Dry firewood burns more effectively than damp or wet wood. However, if you don't have a dedicated wood shed, it can be challenging to keep your wood dry through the winter. To help, check out these tips.
1. Find a Waterproof Cover
You don't necessarily need a fancy shed, a carport or similar structure to protect your firewood. Rather, you just need to cover it with something relatively waterproof. Try a piece of plastic sheeting or a tarp.
If wind is a concern, place a heavy rock on top of the tarp. Also, make sure not to pull the tarp all the way to the ground. If you make an airtight seal, that can lock in moisture that may lead to condensation and wet wood. Leave some space for air to circulate under the tarp.
2. Focus on Drainage Whilst Stacking
Ideally, whether you use a tarp or not, stack the wood in a way that facilitates drainage. To explain, imagine a road. The middle of most roads is slightly raised so that water runs to the sides and doesn't sit on the road. Mimic this shape with your wood pile. Make the pile the highest at the centre and lower on the sides.
3. Stack for Airflow
It also helps to stack your wood in a way that optimises air flow. If you have freshly cut firewood that you are trying to dry and cure, this method is particularly helpful. Cut the firewood to the size that works for your wood burner or fireplace.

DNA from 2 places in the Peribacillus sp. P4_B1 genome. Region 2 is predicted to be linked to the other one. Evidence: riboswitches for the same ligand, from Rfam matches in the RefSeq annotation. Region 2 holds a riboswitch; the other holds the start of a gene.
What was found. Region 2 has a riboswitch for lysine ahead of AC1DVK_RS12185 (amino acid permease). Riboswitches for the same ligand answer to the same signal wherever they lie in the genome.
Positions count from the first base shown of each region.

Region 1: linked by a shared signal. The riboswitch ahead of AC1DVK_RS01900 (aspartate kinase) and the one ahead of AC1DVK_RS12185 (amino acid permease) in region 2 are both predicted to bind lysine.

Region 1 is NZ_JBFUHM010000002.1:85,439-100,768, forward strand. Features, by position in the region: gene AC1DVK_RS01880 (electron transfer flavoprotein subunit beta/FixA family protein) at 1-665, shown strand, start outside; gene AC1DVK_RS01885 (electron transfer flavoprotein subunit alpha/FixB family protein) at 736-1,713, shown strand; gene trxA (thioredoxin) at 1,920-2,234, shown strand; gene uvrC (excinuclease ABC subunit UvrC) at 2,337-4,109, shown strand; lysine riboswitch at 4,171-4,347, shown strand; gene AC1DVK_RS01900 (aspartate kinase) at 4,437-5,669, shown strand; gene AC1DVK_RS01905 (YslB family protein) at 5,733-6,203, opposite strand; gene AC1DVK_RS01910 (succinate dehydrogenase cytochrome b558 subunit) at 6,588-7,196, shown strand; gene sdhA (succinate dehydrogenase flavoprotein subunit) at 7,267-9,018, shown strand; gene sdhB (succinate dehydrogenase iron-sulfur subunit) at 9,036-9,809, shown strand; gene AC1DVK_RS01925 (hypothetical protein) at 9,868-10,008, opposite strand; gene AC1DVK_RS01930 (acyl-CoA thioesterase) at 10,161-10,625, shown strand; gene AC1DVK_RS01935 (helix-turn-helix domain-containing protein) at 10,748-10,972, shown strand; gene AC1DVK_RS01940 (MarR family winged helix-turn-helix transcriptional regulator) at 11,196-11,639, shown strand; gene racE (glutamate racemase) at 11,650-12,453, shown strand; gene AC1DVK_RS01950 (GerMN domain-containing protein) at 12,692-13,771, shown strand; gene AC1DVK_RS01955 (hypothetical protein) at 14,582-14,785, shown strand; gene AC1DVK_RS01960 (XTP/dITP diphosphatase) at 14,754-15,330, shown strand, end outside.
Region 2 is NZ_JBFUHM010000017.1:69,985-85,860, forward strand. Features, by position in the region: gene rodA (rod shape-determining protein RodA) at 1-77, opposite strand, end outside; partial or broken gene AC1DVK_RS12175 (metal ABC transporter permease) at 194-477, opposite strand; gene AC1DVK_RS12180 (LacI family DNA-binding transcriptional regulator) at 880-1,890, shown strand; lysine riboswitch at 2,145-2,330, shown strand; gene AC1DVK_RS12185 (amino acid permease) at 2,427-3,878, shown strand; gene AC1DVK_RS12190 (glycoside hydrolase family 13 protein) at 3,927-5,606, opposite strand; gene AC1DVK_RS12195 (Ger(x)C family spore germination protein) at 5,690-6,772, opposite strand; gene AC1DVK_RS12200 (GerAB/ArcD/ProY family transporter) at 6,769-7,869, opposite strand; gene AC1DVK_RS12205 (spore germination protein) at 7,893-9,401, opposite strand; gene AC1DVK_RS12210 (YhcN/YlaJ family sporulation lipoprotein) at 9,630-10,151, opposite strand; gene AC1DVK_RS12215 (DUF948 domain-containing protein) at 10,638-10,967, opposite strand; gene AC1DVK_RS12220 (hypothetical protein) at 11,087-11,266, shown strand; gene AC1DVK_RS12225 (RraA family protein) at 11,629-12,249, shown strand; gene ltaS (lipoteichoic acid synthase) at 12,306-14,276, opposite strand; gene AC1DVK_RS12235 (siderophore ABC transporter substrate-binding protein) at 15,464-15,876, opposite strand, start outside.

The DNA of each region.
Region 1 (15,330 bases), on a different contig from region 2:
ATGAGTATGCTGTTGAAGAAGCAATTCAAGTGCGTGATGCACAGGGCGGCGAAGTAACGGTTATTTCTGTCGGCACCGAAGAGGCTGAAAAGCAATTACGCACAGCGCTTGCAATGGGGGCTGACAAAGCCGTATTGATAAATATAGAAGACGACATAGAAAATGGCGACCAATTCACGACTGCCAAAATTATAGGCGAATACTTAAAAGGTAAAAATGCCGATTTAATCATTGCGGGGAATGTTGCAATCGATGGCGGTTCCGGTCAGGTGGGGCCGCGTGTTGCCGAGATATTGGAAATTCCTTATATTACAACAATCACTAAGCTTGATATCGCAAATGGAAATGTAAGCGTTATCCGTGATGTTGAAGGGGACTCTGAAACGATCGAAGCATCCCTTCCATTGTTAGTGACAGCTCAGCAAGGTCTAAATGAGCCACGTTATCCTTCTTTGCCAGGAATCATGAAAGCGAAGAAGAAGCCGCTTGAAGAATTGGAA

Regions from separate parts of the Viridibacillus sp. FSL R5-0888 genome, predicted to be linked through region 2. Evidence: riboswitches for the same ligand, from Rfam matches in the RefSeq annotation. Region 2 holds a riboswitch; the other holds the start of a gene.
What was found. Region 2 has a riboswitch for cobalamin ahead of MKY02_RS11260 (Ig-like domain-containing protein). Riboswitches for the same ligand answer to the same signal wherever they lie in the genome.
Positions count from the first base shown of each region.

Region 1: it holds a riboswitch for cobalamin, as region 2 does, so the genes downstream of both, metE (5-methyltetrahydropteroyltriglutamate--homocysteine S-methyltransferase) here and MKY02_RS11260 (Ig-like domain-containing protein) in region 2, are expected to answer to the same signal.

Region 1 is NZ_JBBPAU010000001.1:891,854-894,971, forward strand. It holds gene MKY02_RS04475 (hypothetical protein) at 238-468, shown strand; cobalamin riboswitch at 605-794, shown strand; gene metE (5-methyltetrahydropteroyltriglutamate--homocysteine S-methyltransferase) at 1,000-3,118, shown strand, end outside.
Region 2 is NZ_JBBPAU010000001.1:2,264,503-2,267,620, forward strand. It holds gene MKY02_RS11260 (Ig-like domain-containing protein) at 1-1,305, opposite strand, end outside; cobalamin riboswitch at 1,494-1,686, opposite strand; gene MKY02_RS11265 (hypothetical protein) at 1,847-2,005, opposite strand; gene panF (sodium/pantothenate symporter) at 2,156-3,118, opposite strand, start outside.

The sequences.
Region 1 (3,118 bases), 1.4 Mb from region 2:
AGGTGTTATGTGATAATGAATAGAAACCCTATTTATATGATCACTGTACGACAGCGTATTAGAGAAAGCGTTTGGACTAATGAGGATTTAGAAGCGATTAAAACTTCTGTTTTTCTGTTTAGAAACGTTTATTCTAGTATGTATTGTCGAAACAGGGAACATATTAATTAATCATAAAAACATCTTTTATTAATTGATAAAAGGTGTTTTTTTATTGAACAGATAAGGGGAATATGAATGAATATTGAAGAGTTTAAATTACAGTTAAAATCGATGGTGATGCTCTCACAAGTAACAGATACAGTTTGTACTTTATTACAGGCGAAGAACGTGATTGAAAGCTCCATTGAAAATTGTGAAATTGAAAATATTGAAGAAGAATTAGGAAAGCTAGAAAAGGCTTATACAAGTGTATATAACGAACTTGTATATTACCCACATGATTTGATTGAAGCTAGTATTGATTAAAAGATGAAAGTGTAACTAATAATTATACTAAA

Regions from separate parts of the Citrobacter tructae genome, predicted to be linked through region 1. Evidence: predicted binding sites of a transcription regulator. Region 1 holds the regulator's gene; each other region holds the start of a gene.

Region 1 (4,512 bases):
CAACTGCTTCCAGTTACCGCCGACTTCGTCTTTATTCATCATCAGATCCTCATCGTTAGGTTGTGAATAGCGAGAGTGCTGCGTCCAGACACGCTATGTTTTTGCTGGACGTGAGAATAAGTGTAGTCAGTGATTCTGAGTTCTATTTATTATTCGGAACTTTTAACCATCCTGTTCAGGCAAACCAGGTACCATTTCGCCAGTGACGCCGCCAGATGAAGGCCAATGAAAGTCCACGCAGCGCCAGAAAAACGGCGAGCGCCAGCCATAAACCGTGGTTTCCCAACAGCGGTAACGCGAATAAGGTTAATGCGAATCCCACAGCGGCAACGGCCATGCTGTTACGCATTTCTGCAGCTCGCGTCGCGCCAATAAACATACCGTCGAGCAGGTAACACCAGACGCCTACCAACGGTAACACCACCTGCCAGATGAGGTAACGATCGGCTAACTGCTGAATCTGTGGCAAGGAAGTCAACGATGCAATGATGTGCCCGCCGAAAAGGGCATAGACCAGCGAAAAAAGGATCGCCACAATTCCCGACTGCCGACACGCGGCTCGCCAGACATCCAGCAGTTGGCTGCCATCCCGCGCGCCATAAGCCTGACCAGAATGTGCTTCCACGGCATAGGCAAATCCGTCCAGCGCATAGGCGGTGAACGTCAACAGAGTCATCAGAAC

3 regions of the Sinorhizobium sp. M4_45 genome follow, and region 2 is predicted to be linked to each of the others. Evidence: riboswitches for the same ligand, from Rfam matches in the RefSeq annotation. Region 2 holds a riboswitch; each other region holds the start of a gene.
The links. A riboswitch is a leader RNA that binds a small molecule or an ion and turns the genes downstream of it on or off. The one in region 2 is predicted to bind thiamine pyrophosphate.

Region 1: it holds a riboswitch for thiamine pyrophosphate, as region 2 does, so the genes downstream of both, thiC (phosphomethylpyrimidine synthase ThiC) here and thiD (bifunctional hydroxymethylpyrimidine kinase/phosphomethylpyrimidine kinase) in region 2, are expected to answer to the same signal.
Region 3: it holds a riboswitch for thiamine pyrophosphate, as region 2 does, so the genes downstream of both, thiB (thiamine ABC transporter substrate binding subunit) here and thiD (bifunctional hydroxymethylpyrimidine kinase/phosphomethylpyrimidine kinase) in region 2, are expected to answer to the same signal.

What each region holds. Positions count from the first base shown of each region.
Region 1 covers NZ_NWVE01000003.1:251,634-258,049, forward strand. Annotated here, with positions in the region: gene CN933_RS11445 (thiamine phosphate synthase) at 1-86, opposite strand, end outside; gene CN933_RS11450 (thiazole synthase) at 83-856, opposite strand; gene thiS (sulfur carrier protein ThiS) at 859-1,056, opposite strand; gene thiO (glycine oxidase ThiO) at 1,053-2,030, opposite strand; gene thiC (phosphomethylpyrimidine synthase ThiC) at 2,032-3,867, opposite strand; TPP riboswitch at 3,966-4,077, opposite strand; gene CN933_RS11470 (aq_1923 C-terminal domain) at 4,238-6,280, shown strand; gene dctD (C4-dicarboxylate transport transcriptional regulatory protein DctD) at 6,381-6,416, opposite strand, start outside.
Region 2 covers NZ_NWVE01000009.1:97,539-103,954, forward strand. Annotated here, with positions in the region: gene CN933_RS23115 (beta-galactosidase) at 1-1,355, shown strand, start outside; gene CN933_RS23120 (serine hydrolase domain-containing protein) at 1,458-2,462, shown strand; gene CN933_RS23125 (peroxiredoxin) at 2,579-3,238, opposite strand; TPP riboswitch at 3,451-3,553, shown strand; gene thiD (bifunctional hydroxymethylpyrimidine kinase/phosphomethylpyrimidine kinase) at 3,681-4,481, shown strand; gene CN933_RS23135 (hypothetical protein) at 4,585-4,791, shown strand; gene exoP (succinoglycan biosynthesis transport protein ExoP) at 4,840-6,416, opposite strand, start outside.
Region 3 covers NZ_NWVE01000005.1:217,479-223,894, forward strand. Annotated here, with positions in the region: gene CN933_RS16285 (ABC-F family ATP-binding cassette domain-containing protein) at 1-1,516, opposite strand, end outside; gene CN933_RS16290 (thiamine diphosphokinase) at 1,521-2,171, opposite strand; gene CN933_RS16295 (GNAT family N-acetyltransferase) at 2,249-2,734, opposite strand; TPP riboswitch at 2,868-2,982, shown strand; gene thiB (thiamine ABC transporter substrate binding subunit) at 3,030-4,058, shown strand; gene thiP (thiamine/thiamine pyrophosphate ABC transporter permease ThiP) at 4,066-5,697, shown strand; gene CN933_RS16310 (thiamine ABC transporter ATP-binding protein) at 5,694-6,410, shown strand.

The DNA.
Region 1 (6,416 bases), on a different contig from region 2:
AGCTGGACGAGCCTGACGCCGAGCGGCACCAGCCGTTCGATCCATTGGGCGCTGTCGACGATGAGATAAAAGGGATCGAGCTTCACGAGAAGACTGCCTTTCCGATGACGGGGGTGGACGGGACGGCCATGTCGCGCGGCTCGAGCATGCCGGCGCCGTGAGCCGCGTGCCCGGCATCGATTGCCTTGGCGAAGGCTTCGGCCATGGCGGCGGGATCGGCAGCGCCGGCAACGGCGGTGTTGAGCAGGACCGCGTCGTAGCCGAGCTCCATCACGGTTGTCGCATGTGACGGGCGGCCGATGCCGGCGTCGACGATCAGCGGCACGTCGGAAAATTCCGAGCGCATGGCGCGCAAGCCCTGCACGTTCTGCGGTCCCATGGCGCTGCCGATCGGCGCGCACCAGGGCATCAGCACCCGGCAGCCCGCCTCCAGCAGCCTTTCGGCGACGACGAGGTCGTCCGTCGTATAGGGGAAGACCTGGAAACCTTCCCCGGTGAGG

Then, create the bottom layer of the pile by evenly spacing pieces parallel to each other. Lay the next row of wood on top of that, and put these pieces perpendicular to the bottom row. This helps with curing, but the airflow can also keep unwanted condensation at bay.
4. Don't Set on the Ground
The ground can also introduce moisture into your firewood pile. To protect your firewood from the ground, consider laying two planks on the ground and then stacking the wood on top of them. A layer of pea shingle or some paving stones can also work.
5. Orient Supporting Planks With the Wind
If you decide to rest your firewood pile on planks, orient the wood so that it complements the direction of the prevailing wind in your area. Ideally, the wood should be positioned so that the air can sweep through those planks and create a wind tunnel under the wood pile.